Speaker: Ophelia Field
Topic: The Favourite: Sarah Churchill and the Court of Queen Anne
Venue: Ondaatje Lecture Theatre, Radcliffe Centre
Time: 15:30-16:30 Saturday 27 April
In the first of the Festival’s two talks devoted to the court of Queen Anne, Ophelia Field discusses The Favourite, her critically acclaimed biography of Queen Anne’s sometime ‘favourite’, Sarah Churchill, Duchess of Marlborough, which includes the history that lies behind the Oscar-winning 2018 movie of the same name, starring Olivia Colman as Queen Anne and Rachel Weisz as Sarah Churchill.
Her brilliant account reveals one of the most powerful, influential and fascinating women of her times. Famously described by Dr Johnson as a ‘good hater’, Sarah Churchill was a woman of prodigious energy and ambition: she was instrumental in the Glorious Revolution of 1688, became a major broker of political influence, and supervised the building of one of the greatest palaces of her own or any age: Blenheim, in Oxfordshire. She was an intimate, and then a blackmailer, of Queen Anne, accusing her of keeping lesbian favourites – including Sarah’s own cousin, Abigail Masham. Ophelia Field brings Sarah Churchill’s own voice – passionate, intelligent, and compelling – back to life.
Note: Anne Somerset examines the other half of this partnership, Queen Anne, in her own talk for the Buckingham History Festival, on Sunday 28 April at 15:30.
Ophelia Field is one of Britain’s leading experts on the reign of Queen Anne, and her critically acclaimed life of Sarah Churchill, Duchess of Marlborough, The Favourite, was first published in 2002 and has recently been republished. A related book, The Kit-Cat Club: Friends who Imagined a Nation – a study of the astonishingly talented group of virtuosi and intellects, first convened in the 1690s, which included the architect John Vanbrugh, the playwright William Congreve and the future Prime Minister, Sir Robert Walpole – was published in 2008 and named by The Financial Times as one of its ‘History Books of the Year’.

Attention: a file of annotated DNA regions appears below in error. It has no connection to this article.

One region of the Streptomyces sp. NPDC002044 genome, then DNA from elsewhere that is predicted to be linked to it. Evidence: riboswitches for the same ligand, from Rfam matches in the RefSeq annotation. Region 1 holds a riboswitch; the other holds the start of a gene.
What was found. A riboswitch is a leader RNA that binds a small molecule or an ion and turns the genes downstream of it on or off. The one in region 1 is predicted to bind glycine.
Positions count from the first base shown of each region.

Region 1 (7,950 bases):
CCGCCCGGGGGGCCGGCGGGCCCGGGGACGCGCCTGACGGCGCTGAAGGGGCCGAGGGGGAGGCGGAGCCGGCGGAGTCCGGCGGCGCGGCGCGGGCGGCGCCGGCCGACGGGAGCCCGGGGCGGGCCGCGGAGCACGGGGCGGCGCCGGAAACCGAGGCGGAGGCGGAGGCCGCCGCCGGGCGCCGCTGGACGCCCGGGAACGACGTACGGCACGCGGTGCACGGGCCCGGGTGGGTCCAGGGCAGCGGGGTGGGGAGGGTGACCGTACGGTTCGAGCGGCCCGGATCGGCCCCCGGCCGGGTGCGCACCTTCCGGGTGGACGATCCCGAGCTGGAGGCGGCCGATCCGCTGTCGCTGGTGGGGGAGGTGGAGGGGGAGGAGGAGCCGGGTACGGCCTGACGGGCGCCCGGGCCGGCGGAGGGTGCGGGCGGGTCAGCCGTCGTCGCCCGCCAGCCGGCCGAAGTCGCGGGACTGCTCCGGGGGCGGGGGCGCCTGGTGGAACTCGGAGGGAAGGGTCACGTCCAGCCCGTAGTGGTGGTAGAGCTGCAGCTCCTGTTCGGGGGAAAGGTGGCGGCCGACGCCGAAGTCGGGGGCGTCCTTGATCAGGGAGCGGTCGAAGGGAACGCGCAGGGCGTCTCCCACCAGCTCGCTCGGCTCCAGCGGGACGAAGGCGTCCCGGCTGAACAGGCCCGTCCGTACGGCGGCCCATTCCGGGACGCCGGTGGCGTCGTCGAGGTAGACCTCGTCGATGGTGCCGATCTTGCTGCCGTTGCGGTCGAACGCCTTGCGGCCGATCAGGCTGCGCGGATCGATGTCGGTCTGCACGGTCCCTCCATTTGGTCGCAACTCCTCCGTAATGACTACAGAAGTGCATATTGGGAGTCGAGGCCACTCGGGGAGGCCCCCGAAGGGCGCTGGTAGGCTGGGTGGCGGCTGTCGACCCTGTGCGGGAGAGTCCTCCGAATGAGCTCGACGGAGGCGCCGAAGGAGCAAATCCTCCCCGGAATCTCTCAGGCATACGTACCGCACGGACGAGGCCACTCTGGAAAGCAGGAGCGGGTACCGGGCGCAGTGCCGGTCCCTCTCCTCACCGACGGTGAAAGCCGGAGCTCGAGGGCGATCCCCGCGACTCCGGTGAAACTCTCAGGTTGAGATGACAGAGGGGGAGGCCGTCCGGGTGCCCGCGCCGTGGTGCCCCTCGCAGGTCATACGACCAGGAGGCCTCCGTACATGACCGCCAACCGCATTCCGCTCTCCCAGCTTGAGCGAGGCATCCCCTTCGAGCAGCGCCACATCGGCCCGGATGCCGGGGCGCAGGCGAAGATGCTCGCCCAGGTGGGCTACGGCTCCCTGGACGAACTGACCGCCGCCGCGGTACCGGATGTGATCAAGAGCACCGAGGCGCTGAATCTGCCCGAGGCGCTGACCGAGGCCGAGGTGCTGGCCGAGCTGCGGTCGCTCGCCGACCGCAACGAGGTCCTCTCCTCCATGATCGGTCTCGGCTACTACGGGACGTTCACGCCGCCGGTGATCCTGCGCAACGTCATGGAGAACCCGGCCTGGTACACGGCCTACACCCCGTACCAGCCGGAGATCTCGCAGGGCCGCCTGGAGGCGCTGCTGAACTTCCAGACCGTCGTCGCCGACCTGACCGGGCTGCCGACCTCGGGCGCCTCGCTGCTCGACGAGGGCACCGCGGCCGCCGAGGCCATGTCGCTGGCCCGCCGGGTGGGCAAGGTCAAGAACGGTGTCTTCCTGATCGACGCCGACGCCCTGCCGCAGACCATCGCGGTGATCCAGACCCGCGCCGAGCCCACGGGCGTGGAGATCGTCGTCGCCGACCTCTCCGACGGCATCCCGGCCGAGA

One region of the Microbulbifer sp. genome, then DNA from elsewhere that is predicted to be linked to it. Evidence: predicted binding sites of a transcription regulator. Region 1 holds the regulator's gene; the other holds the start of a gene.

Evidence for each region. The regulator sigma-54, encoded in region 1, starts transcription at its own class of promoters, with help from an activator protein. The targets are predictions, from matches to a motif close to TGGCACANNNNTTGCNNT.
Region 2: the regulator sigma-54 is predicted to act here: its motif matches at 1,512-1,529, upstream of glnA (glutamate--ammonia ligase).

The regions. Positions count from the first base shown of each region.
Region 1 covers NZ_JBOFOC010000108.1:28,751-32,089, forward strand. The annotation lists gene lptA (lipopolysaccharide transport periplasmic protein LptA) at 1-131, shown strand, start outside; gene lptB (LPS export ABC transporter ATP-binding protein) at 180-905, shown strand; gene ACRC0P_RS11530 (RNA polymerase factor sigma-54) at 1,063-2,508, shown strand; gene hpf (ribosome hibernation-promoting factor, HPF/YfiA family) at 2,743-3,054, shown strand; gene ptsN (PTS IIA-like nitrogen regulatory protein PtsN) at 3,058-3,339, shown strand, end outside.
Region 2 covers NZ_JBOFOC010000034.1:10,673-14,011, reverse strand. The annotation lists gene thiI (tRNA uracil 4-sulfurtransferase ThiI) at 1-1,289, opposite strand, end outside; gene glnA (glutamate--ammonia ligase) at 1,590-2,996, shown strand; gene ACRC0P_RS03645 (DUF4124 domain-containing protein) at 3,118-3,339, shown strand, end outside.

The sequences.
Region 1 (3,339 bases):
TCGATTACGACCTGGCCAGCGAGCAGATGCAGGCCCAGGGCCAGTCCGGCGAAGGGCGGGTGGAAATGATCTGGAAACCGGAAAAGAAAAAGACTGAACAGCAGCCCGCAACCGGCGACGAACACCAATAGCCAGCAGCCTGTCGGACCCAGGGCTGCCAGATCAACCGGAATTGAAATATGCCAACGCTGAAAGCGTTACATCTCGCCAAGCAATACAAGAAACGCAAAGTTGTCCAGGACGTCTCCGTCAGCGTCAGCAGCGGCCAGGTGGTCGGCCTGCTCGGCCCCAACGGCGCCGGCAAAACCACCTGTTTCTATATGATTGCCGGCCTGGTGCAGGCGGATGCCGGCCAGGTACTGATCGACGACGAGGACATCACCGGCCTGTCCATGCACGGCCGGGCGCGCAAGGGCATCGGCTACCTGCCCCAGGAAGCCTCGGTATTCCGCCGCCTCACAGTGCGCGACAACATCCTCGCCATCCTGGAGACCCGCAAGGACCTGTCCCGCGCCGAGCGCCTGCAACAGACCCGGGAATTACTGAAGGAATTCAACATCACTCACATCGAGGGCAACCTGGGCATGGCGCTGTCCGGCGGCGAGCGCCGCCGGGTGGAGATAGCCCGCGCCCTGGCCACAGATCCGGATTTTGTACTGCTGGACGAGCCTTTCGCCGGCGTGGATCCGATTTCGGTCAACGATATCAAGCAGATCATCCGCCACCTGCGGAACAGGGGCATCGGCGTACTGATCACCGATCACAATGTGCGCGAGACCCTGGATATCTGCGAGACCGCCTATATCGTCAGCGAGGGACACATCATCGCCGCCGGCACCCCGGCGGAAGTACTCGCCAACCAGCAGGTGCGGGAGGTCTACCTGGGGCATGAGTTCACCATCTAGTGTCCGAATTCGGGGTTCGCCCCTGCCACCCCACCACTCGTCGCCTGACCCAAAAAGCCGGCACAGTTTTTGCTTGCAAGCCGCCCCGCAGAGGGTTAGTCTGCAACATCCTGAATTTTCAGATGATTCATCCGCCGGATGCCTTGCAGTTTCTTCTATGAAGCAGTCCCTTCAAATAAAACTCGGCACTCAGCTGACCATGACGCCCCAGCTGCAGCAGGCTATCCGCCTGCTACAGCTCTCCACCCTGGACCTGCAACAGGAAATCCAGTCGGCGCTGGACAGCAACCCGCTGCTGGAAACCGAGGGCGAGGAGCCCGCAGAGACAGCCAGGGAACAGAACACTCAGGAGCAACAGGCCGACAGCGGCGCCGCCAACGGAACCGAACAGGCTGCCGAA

Raised in Australia and educated at Christ Church, Oxford, and at the London School of Economics, Ophelia Field has pursued a parallel career for more than two decades as a policy analyst and consultant for a wide range of refugee and human-rights organisations. These include the European Council on Refugees and Exiles, Human Rights Watch, the UNHCR, English PEN and the EU Agency for Fundamental Rights. She has taught at the University of London’s Centre for Editing Lives and Letters, and currently teaches on the University of Buckingham’s London-based MA in Biography. Her latest research projects include a subject from the early seventeenth century.